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Activist Who Confronted Mayor Emanuel On School Closings: Response 'Overwhelming'

By Jon Graef in News on Jan 25, 2014 7:15PM

AP Photo/Kiichiro Sato

She had to say something. That's the urgency with which Sarah Simmons, of public education activist group Parents 4 Teachers, describes her decision to confront Mayor Rahm Emanuel about his closure and privatization of Chicago Public Schools: "Felt obliged to confront the mayor today."

In a widely shared Facebook post, Simmons described how she heckled Rahm Emanuel at an invitation-only breakfast last week honoring Martin Luther King, Jr.

Here's more background, via the Reader:

To make her protest, Simmons—a midwife by profession—dropped in on the 28th annual Dr. Martin Luther King Jr. Interfaith Breakfast, an invitation-only event held last Friday at the Hilton on South Michigan Avenue.

She came with two friends who stood outside the hotel holding a banner that read "School closings are racist."

The interfaith breakfast is a command performances for civic Chicago that's sponsored by BMO, Walmart, Coca-Cola, McDonald's, United Airlines, and several other corporate titans.

Simmons wrote that the mayor was honoring the legacy of the iconic civil rights leader by saying "everyone at the invitation-only breakfast [had] 'made it' and [that] it is their obligation reach those on the 'other side' to pull them up to success."

It goes without saying that, in between closing schools, mental health clinics, and libraries for the poor, the mayor has a unique sense of achieving that goal.

It's then that Simmons asked a question that would be on most people's minds at this point.

While [Mayor Emanuel] was uttering platitudes about Martin Luther King ... I simply asked him how Dr. King was honored by closing 50 public schools in black and brown neighborhoods, and then opening 31 privatized schools. For some reason, security led me out and Chicago cops greeted me at the door to tell me I would be arrested if I re-entered the hotel. Mission accomplished. Hope some of the guests think twice about Rahm's hypocrisy.

The original post has been shared 116 times on Facebook. After her story took off, Simmons took to Facebook again to explain her actions.

"Clearly, all we need is a candidate because I have not heard anyone defend Rahm or his henchmen," Simmons wrote in a follow-up. "I find you can go anywhere if you walk with purpose and look down at your cell without making eye contact with security."

Simmons spoke to NBCChicago's Ward Room column and the Chicago Reader's Ben Joravsky, who drolly noted that the cops who threatened to arrest Simmons if she re-entered were the only two police officers in the city not pissed at the mayor for trying to take their pensions.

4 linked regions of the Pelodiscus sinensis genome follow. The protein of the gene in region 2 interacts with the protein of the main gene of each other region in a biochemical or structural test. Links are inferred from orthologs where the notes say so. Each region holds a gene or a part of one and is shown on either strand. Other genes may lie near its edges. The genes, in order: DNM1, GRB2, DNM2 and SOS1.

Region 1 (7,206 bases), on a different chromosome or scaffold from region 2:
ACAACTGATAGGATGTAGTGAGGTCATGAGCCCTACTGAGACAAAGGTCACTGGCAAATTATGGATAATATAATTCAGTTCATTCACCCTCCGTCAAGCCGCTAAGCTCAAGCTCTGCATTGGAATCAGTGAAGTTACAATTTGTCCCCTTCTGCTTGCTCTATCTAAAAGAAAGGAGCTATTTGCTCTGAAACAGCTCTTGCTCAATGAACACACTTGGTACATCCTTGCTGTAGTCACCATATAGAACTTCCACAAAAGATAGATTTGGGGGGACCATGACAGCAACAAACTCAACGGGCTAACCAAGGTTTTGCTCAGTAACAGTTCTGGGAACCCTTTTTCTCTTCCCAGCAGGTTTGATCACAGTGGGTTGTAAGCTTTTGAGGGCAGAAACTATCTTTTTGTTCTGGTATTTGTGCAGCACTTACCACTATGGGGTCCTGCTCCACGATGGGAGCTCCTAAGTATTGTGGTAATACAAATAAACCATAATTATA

Simmons followed up her action by also calling for a protest on the Martin Luther King, Jr. holiday, according to Catalyst Chicago.

Chicagoist got a hold of Simmons, who agreed to talk with us and graciously gave us permission to quote her Facebook posts. Simmons told Chicagoist that while few people attended Monday's protest, she felt positively about the day anyway.

"It was too cold, too early, and too short of notice, so only 2 others came. But I think the day was rather successful anyway," Simmons said to Chicagoist through social media.

Simmons was much more enthusiastic about the response to her act of civil disobedience.

"The media and Facebook response to this action has been overwhelming. 150 positive FB responses; many comments on the NBCChicago ward room article; [an article] in the Reader. If we can harness this energy we can unseat Rahm!!!," Simmons said to Chicagoist.

Which raises a question: unseat Rahm and replace him with whom? Simmons volunteered Toni Preckwinkle and David Orr as examples, but otherwise said people were cautiously waiting for a candidate to emerge.

"Everybody seems to be sitting tight, waiting to see if they have a solid base. Based on this little action, I'd say yes, there is a solid base and it just needs to be organized," Simmons said to Chicagoist.

But again, organized around whom? While more schools are approved for privatization, a candidate against the mayor has yet to emerge. Once they do, they're likely to be crushed by the mayor's war chest, which almost amounts to tens of millions of dollars. The politicians in the progressive caucus, for instance, have good ideas, but seem to be outnumbered and outgunned. [Perhaps such analysis is premature, though, given the next mayoral election isn't for a little while now.]

At any rate, while Simmons did crash a private event, she did so in the name of civil disobedience. She also displayed the kind of journalistic temerity that few published journalists, yours truly included, actually practice today. For this, her actions should be rightly celebrated.

The mayor's office has yet to respond to Chicagoist's requests for comment.